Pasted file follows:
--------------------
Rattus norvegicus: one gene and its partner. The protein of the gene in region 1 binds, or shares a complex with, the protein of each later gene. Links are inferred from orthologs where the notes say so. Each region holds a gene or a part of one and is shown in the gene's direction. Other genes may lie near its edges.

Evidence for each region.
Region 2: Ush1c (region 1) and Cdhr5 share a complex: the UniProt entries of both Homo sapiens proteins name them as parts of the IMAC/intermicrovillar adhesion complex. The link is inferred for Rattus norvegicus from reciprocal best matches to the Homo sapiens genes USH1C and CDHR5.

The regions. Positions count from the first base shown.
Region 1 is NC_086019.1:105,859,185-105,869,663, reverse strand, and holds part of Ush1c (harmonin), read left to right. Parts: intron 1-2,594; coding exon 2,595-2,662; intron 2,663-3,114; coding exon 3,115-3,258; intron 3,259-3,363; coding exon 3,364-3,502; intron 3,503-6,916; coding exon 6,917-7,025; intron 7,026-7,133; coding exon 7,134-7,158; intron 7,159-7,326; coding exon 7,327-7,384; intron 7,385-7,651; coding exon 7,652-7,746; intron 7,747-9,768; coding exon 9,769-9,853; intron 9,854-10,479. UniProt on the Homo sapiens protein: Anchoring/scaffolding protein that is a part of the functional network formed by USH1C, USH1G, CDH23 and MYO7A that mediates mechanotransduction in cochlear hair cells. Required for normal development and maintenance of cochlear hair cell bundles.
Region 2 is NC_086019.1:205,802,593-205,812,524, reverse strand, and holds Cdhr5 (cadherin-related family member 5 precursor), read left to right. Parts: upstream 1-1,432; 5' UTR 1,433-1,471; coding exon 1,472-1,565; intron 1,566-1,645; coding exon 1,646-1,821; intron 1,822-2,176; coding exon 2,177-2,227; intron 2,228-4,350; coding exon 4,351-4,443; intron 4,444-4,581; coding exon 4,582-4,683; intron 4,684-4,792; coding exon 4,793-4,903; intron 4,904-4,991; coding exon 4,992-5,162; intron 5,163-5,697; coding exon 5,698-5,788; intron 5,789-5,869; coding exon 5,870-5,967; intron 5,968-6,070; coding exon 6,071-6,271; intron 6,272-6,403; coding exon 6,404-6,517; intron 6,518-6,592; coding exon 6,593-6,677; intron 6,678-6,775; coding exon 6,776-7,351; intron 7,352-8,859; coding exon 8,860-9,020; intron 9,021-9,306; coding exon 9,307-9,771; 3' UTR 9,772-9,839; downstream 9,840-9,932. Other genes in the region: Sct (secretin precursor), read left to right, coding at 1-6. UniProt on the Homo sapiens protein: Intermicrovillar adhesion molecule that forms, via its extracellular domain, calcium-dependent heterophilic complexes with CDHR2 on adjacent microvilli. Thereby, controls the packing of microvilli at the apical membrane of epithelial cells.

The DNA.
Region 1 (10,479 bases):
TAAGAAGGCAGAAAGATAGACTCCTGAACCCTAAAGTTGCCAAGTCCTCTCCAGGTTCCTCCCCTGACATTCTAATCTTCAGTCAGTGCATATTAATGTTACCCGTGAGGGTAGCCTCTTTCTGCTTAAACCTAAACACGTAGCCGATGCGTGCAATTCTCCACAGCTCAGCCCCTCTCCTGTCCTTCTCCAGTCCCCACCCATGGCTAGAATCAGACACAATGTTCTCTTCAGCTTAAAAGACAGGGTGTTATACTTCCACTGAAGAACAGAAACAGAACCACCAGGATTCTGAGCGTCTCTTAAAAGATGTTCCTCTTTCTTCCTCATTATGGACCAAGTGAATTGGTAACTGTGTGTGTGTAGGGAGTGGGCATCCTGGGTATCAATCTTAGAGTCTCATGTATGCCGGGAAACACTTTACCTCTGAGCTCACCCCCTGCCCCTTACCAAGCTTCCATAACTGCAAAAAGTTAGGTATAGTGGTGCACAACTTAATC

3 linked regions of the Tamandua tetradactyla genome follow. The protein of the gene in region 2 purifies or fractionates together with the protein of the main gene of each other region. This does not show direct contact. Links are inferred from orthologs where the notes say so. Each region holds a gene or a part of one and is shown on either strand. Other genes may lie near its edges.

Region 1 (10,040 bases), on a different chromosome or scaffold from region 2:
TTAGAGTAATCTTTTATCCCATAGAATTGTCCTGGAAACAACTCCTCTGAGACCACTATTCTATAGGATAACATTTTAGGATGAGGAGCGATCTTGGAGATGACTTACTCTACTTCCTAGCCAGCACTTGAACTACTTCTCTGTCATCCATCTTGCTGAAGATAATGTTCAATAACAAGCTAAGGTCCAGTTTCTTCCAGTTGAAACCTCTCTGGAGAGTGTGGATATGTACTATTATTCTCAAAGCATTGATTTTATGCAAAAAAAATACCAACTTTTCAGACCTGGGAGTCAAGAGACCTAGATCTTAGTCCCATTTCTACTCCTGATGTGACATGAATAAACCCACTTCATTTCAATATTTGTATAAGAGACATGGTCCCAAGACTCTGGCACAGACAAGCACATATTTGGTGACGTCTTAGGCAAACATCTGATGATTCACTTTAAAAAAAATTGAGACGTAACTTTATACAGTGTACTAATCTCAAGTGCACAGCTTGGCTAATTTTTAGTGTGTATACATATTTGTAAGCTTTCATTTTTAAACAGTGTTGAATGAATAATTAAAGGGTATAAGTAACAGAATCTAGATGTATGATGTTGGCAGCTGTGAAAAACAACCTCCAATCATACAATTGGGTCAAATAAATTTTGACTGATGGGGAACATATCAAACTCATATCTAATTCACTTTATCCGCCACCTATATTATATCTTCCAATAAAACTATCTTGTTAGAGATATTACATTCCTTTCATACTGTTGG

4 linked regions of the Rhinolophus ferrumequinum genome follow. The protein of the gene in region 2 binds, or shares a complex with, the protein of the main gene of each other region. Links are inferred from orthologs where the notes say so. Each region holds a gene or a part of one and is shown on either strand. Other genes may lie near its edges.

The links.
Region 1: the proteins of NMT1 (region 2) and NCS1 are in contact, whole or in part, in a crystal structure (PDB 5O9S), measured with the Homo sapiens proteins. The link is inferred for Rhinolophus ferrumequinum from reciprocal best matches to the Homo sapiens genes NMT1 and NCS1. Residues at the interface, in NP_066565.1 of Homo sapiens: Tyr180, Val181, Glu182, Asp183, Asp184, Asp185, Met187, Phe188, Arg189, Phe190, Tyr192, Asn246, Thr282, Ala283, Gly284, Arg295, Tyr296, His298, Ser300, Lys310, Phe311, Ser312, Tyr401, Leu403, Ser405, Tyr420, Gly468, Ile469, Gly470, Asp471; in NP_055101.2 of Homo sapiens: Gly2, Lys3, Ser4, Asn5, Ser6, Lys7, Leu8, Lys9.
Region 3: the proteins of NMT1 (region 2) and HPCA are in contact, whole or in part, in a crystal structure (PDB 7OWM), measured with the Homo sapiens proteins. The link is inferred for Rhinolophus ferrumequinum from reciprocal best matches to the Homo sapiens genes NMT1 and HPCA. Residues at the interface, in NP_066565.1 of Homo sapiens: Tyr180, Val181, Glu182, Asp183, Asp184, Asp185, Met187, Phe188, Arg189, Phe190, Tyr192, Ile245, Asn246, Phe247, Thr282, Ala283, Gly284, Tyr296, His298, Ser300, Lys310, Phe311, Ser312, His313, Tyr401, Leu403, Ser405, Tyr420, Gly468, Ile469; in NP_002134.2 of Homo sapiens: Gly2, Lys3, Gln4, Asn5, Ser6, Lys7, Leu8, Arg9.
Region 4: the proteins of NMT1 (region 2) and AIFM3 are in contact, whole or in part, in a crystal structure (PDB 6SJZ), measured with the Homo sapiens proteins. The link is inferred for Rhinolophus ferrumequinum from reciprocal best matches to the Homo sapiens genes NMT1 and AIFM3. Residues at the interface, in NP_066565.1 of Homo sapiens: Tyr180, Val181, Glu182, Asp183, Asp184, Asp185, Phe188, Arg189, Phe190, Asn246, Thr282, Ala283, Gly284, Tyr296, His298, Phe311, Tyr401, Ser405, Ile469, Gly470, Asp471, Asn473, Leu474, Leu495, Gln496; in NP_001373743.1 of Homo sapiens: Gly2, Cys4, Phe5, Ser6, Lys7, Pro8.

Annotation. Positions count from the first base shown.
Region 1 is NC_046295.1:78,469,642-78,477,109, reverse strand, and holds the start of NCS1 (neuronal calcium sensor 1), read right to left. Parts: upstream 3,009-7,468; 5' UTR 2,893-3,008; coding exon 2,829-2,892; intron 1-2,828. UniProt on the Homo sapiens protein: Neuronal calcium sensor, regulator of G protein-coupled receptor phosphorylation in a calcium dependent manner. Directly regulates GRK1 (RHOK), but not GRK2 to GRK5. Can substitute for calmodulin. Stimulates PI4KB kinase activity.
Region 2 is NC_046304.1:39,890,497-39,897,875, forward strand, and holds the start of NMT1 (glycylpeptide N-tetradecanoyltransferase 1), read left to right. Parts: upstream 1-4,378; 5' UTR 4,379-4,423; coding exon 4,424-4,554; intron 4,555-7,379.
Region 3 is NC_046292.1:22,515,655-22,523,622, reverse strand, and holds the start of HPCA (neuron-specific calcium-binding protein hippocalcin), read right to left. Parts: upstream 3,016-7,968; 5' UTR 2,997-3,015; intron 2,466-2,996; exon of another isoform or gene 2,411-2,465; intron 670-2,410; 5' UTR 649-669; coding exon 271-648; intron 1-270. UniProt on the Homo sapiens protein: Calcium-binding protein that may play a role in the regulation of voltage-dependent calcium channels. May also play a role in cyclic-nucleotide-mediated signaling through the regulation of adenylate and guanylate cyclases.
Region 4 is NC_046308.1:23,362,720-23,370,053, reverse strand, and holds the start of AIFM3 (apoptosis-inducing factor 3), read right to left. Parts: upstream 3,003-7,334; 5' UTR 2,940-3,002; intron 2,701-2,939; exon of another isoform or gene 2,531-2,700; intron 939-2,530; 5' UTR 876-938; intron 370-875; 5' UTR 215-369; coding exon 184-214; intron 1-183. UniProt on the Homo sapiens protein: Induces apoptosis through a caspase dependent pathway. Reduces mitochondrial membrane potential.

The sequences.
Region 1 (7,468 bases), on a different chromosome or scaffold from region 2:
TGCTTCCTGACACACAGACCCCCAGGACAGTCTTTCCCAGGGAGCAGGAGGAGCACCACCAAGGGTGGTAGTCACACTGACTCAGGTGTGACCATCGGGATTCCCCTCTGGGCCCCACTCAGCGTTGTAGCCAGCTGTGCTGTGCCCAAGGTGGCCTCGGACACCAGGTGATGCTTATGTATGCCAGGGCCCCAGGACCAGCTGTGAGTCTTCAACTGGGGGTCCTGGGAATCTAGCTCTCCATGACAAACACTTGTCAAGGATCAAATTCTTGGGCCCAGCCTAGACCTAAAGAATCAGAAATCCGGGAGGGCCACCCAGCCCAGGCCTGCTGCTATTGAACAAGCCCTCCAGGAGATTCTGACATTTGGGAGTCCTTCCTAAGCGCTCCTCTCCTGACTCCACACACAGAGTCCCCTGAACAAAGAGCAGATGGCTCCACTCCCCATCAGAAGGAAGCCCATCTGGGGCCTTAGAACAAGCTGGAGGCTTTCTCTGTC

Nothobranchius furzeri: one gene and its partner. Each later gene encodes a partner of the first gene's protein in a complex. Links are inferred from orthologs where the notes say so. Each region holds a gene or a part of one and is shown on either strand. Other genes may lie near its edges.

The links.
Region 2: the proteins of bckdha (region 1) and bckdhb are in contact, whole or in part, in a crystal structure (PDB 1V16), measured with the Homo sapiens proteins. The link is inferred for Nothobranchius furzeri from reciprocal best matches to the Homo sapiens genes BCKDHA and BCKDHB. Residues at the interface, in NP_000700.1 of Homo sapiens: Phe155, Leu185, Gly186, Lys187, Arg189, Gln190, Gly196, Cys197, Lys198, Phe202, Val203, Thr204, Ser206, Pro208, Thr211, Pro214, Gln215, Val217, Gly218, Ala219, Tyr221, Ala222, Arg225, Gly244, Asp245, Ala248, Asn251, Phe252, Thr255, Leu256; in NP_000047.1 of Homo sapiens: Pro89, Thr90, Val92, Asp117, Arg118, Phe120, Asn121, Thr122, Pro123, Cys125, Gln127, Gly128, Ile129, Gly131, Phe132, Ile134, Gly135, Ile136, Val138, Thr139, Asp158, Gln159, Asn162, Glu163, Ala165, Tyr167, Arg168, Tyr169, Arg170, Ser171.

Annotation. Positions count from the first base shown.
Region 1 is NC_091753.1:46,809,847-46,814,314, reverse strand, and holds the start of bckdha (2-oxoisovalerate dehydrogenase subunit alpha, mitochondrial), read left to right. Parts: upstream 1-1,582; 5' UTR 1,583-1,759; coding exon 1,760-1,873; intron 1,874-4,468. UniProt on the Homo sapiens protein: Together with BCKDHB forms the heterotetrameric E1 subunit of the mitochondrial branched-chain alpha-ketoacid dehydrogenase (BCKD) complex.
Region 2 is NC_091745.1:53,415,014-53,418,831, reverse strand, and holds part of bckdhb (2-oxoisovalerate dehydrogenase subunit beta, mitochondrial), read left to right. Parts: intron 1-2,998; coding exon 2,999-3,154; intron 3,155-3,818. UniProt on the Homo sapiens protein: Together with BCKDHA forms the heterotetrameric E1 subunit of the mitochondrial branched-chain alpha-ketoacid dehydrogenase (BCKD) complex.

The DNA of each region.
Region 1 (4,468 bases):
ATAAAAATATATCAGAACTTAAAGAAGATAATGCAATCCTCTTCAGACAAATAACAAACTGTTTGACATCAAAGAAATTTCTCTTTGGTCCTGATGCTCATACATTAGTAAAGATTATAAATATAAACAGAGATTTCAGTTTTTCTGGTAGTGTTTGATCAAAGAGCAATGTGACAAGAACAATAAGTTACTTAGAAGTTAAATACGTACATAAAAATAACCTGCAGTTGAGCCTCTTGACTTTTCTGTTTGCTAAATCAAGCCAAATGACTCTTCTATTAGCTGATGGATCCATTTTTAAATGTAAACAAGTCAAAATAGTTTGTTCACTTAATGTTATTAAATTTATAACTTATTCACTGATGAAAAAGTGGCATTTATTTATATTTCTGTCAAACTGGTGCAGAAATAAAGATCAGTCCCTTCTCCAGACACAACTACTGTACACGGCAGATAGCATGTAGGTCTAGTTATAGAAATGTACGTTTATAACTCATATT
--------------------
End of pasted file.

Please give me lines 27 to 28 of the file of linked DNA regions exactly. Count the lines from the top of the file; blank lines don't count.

The links.
Region 2: the proteins of bckdha (region 1) and bckdhb are in contact, whole or in part, in a crystal structure (PDB 1V16), measured with the Homo sapiens proteins. The link is inferred for Nothobranchius furzeri from reciprocal best matches to the Homo sapiens genes BCKDHA and BCKDHB. Residues at the interface, in NP_000700.1 of Homo sapiens: Phe155, Leu185, Gly186, Lys187, Arg189, Gln190, Gly196, Cys197, Lys198, Phe202, Val203, Thr204, Ser206, Pro208, Thr211, Pro214, Gln215, Val217, Gly218, Ala219, Tyr221, Ala222, Arg225, Gly244, Asp245, Ala248, Asn251, Phe252, Thr255, Leu256; in NP_000047.1 of Homo sapiens: Pro89, Thr90, Val92, Asp117, Arg118, Phe120, Asn121, Thr122, Pro123, Cys125, Gln127, Gly128, Ile129, Gly131, Phe132, Ile134, Gly135, Ile136, Val138, Thr139, Asp158, Gln159, Asn162, Glu163, Ala165, Tyr167, Arg168, Tyr169, Arg170, Ser171.